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Backpacking Fitness

3 Exercises to Train for Carrying Heavy Packs

Whether you need to carry a full load of winter gear or just an extra camp chair, train your muscles to take the weight with these three exercises.

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We’re all about going fast and light, but sometimes you just need more stuff. This is especially true in the winter, when pack weight for a weeklong trip can tip the scales at 50 pounds. Maintain pace under the load and prevent next-day soreness with these power- and stability-focused exercises. For maximum benefit, do them twice per week, starting eight weeks in advance of your next heavy hike.

The Expert: For two decades, Corey Crane has worked with NFL and NCAA teams as a strength and conditioning coach. In his spare time, he works on knocking off big sections of the Appalachian and Continental Divide Trails. His trail name is Motel. 

Single-Leg Squats


What An asymmetrical exercise targeting the quads, hamstrings, and glutes
Why Improve stability, mobility, and flexibility while strengthening weight-bearing muscles. Sets 4 Reps 6 Rest 3 minutes

1. Hold dumbbells in each hand or put on a weighted pack (start with 30 pounds total). Stand 3 feet from a knee-high bench (facing away from it) and extend one leg behind you. The top of that foot should rest on the bench.
2. Lower into a squat for a count of four until your front thigh is parallel to the floor (make sure your knee does not go past your toes).
3. Drive up through your heel for a count of two to return to the starting position.

Make it harder: Increase the total weight by 5 pounds each week. Switch to a barbell when the dumbells get too heavy to hold. 

Single-Leg Romanian DeadLifts


What A balance-intensive forward fold that targets your back and hamstrings
Why Strengthen the muscles oppositional to your quads to avoid injury on long descents. Sets 3 Reps 8 Rest 2 minutes

1. Stand on one leg and hold a dumbbell in the opposite hand (start with 5 pounds).
2. Hinge forward at the hips with one leg extended behind you and your back straight.
3. Let gravity pull the dumbbell straight down for four counts, until it’s level with the middle of your shin (keep your back flat). At this point, your back and extended leg should both be parallel to the floor.
4. Contract your glutes and hamstrings to bring yourself back up to the starting position over a count of two.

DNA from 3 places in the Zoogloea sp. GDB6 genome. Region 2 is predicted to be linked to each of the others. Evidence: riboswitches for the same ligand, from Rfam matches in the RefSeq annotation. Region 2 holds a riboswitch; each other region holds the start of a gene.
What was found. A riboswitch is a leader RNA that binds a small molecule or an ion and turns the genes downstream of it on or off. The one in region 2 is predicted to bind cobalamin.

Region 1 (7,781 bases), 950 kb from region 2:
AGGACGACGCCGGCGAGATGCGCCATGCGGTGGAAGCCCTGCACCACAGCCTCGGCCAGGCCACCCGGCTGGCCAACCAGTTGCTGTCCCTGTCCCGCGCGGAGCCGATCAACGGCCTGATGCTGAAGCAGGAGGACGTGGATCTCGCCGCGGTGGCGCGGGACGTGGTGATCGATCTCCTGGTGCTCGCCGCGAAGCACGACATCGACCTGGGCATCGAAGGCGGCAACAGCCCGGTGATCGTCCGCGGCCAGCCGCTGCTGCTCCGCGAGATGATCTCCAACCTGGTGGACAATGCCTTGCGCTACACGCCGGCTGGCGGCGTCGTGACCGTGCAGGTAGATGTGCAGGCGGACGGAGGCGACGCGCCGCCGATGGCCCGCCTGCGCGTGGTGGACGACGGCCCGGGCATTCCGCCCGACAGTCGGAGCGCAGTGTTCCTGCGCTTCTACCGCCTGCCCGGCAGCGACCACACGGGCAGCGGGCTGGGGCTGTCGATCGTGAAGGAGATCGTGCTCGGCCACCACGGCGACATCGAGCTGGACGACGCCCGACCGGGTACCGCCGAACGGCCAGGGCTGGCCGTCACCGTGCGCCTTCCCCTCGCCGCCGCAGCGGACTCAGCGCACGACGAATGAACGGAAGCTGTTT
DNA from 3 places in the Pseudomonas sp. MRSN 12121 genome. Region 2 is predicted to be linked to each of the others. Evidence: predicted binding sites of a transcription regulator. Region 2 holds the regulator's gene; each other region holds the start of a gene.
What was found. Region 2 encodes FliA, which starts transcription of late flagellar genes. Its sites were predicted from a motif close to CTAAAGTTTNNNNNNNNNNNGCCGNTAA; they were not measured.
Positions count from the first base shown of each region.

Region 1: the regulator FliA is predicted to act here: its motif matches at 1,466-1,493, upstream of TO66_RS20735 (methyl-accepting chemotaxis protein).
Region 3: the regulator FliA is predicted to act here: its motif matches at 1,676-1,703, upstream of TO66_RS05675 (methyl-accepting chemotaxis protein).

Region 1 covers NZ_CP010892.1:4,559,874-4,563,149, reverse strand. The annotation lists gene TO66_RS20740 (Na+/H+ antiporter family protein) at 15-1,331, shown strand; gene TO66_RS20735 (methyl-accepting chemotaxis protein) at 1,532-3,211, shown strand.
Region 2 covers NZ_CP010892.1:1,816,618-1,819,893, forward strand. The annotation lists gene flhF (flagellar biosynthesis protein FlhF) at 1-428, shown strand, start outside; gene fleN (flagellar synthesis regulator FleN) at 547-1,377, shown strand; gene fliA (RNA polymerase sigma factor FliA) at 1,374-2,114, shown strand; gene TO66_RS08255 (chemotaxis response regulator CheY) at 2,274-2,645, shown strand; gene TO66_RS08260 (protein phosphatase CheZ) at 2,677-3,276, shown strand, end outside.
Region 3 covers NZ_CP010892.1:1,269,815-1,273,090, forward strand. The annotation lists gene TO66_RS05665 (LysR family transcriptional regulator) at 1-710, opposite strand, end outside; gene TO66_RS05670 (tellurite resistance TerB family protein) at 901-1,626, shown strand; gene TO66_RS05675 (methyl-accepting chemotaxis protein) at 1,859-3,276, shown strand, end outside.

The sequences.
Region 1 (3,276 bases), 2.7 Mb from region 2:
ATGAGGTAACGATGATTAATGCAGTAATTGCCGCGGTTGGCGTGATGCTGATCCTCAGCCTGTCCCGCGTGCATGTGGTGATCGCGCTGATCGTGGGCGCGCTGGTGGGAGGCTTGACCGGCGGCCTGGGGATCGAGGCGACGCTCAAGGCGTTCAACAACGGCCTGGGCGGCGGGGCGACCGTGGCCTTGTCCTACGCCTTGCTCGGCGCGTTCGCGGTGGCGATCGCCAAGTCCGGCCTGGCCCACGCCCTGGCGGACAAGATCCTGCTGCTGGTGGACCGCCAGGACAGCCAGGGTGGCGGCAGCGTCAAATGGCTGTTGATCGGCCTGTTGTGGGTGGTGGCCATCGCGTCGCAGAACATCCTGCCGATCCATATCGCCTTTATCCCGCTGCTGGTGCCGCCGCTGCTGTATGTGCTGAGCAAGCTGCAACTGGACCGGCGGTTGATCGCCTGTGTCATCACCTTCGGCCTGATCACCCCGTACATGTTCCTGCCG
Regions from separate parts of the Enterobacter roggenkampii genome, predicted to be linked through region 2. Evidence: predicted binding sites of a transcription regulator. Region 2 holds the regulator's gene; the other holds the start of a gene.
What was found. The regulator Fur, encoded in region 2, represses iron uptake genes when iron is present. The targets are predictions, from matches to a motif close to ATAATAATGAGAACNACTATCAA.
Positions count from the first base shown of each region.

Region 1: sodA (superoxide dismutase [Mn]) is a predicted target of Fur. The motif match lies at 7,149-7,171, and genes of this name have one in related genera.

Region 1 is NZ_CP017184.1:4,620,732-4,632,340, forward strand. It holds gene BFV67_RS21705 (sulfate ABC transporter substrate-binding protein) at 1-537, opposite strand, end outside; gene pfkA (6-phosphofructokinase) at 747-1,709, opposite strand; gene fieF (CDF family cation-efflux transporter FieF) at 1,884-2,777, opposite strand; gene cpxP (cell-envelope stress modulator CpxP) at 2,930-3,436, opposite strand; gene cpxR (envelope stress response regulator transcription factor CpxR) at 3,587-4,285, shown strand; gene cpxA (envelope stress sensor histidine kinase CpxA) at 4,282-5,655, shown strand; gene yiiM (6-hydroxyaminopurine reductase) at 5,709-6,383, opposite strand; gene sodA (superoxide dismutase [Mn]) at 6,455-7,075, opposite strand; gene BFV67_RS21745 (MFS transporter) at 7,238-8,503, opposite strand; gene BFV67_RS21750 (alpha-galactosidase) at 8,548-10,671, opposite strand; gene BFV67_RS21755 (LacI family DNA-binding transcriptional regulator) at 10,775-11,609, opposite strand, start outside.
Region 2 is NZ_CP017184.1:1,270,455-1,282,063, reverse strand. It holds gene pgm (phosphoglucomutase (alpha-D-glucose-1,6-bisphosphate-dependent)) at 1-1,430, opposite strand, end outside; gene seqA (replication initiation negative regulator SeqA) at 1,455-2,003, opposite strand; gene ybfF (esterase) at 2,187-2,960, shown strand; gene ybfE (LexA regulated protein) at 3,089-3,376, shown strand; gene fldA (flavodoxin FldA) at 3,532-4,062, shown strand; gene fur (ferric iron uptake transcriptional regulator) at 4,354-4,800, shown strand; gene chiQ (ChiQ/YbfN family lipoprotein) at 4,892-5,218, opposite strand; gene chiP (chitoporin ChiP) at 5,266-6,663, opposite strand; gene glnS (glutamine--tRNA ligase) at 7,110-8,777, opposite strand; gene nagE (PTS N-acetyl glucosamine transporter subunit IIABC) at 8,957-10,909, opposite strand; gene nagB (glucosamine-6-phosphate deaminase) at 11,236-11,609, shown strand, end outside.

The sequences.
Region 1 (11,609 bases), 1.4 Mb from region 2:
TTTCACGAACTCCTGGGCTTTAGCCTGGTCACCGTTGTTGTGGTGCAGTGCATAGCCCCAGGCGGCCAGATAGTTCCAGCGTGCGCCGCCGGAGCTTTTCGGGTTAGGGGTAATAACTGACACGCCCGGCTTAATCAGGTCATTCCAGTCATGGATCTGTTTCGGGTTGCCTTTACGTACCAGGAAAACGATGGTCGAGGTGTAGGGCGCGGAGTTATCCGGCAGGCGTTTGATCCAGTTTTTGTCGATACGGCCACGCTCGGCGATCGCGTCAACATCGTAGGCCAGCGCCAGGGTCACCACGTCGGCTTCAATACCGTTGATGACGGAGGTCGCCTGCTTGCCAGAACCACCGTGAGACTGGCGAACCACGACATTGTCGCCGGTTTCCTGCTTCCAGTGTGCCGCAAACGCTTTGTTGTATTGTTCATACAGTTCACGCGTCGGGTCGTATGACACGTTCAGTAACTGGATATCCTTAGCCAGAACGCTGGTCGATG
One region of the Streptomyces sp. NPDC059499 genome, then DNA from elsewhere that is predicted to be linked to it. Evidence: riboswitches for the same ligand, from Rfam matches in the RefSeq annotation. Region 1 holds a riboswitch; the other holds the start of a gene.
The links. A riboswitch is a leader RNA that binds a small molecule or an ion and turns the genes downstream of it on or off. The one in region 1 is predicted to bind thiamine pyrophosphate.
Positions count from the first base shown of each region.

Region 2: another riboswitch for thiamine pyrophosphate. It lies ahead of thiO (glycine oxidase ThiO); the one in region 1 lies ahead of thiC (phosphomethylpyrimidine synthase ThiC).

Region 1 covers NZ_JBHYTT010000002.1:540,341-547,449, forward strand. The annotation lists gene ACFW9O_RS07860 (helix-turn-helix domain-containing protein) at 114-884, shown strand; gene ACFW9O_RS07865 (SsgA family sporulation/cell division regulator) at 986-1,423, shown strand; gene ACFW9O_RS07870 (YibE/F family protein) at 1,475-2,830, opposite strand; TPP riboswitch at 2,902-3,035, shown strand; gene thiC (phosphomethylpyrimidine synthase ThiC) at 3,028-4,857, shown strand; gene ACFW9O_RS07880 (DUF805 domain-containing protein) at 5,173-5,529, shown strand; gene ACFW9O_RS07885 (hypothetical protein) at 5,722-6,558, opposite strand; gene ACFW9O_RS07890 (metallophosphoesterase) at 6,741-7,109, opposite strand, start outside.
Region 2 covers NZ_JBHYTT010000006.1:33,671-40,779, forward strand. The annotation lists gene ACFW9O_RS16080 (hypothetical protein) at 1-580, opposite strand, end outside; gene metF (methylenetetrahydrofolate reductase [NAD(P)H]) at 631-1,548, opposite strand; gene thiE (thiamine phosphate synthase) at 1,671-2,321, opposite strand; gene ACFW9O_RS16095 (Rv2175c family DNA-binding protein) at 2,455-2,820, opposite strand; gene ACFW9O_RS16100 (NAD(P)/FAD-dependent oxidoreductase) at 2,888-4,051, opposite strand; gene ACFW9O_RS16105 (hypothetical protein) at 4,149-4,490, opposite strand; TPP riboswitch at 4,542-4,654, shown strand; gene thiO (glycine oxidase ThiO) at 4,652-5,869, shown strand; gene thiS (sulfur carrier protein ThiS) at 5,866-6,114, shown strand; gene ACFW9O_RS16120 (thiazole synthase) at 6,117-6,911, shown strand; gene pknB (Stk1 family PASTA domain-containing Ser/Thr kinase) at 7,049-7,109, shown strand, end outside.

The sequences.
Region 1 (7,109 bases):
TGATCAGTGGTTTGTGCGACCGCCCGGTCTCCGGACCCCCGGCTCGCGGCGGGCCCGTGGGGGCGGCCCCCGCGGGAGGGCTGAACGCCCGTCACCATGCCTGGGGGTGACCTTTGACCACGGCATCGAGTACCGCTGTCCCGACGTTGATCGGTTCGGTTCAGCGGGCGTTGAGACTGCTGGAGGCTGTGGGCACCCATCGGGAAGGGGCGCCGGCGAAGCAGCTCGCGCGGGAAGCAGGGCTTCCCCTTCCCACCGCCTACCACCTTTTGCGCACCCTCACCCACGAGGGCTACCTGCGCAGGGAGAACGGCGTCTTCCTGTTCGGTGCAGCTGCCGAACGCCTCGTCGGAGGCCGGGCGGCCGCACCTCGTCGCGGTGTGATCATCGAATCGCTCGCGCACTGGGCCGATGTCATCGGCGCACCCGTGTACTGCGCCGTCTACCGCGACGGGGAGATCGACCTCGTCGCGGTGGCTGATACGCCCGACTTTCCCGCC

Make it harder: Increase weight by 5 pounds each session.

Crossover Step-Ups


What One of the best functional exercises for mimicking uphill hiking, but with a slight twist
Why Incorporate your abductors and adductors (inner and outer thighs) to prevent injury and soreness under heavy loads.  Sets 3 Reps 10 Rest 1 minute

1. Grab a dumbell in each hand (start with 5-pounders) and stand beside a bench or plyometrics box that’s about knee height.
2. Step up with your outside foot, crossing it in front of your other leg.
3. Push through your heel to bring yourself onto the box while driving your opposite knee up until it’s level with your hips.
4. Slowly lower yourself back down to the starting position over a count of two.

Make it harder: Add a biceps curl and shoulder press to the top of the movement to train core engagement and balance.

You’re Doing it Wrong: Don’t Rush It

Training with fast, jerky movements might seem more effective, but it actually increases the stress on your bones and joints and inefficiently loads the muscles. “I recommend focusing more on the eccentric phase of each rep—when your muscles are lengthening,” Crane says. That means hinging slowly to the floor during Romanian deadlifts or lowering slowly off the box after a step-up, moves which offer the added benefit of training your muscles for long descents. Crane recommends taking two to four seconds to perform the eccentric contraction (lengthening phase) of every rep. “This will help minimize muscle soreness you feel the next day after a long hike with a heavy pack,” he says. 

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